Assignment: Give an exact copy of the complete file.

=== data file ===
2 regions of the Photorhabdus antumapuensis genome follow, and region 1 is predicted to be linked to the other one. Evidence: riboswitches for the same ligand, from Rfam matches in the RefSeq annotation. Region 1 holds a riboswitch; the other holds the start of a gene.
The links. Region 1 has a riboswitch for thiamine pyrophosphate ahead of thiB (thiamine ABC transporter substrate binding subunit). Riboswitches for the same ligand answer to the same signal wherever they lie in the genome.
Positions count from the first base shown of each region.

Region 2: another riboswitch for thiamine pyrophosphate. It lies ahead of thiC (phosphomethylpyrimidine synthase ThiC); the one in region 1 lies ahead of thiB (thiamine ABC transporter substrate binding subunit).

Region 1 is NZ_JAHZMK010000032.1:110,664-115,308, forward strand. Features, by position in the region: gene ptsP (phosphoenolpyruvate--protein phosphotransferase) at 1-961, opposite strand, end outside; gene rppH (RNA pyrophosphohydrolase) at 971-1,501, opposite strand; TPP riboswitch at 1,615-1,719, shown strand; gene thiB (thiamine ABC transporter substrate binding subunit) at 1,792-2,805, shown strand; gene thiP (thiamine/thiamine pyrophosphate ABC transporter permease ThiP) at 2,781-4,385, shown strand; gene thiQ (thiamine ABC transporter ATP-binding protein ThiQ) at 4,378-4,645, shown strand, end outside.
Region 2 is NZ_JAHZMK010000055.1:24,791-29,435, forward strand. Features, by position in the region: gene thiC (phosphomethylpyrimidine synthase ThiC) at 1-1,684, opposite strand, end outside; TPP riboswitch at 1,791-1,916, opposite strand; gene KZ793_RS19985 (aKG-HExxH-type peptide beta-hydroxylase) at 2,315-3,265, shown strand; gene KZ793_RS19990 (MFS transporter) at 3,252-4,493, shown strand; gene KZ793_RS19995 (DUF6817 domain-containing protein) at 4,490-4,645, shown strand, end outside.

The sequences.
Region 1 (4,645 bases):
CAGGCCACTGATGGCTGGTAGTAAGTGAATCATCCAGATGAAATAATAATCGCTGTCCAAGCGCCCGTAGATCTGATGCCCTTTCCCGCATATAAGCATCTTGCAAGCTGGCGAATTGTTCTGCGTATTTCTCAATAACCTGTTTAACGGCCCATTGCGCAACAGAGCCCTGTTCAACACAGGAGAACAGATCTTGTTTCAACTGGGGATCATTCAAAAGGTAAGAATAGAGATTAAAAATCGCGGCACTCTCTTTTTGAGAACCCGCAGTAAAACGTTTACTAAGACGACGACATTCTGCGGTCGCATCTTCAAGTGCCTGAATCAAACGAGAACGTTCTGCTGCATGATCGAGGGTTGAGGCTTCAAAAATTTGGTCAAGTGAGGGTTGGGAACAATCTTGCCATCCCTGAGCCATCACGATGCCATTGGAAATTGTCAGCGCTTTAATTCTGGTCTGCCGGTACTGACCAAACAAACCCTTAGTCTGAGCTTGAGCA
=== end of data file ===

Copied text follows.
2 regions of the Photorhabdus antumapuensis genome follow, and region 1 is predicted to be linked to the other one. Evidence: riboswitches for the same ligand, from Rfam matches in the RefSeq annotation. Region 1 holds a riboswitch; the other holds the start of a gene.
The links. Region 1 has a riboswitch for thiamine pyrophosphate ahead of thiB (thiamine ABC transporter substrate binding subunit). Riboswitches for the same ligand answer to the same signal wherever they lie in the genome.
Positions count from the first base shown of each region.

Region 2: another riboswitch for thiamine pyrophosphate. It lies ahead of thiC (phosphomethylpyrimidine synthase ThiC); the one in region 1 lies ahead of thiB (thiamine ABC transporter substrate binding subunit).

Region 1 is NZ_JAHZMK010000032.1:110,664-115,308, forward strand. Features, by position in the region: gene ptsP (phosphoenolpyruvate--protein phosphotransferase) at 1-961, opposite strand, end outside; gene rppH (RNA pyrophosphohydrolase) at 971-1,501, opposite strand; TPP riboswitch at 1,615-1,719, shown strand; gene thiB (thiamine ABC transporter substrate binding subunit) at 1,792-2,805, shown strand; gene thiP (thiamine/thiamine pyrophosphate ABC transporter permease ThiP) at 2,781-4,385, shown strand; gene thiQ (thiamine ABC transporter ATP-binding protein ThiQ) at 4,378-4,645, shown strand, end outside.
Region 2 is NZ_JAHZMK010000055.1:24,791-29,435, forward strand. Features, by position in the region: gene thiC (phosphomethylpyrimidine synthase ThiC) at 1-1,684, opposite strand, end outside; TPP riboswitch at 1,791-1,916, opposite strand; gene KZ793_RS19985 (aKG-HExxH-type peptide beta-hydroxylase) at 2,315-3,265, shown strand; gene KZ793_RS19990 (MFS transporter) at 3,252-4,493, shown strand; gene KZ793_RS19995 (DUF6817 domain-containing protein) at 4,490-4,645, shown strand, end outside.

The sequences.
Region 1 (4,645 bases):
CAGGCCACTGATGGCTGGTAGTAAGTGAATCATCCAGATGAAATAATAATCGCTGTCCAAGCGCCCGTAGATCTGATGCCCTTTCCCGCATATAAGCATCTTGCAAGCTGGCGAATTGTTCTGCGTATTTCTCAATAACCTGTTTAACGGCCCATTGCGCAACAGAGCCCTGTTCAACACAGGAGAACAGATCTTGTTTCAACTGGGGATCATTCAAAAGGTAAGAATAGAGATTAAAAATCGCGGCACTCTCTTTTTGAGAACCCGCAGTAAAACGTTTACTAAGACGACGACATTCTGCGGTCGCATCTTCAAGTGCCTGAATCAAACGAGAACGTTCTGCTGCATGATCGAGGGTTGAGGCTTCAAAAATTTGGTCAAGTGAGGGTTGGGAACAATCTTGCCATCCCTGAGCCATCACGATGCCATTGGAAATTGTCAGCGCTTTAATTCTGGTCTGCCGGTACTGACCAAACAAACCCTTAGTCTGAGCTTGAGCA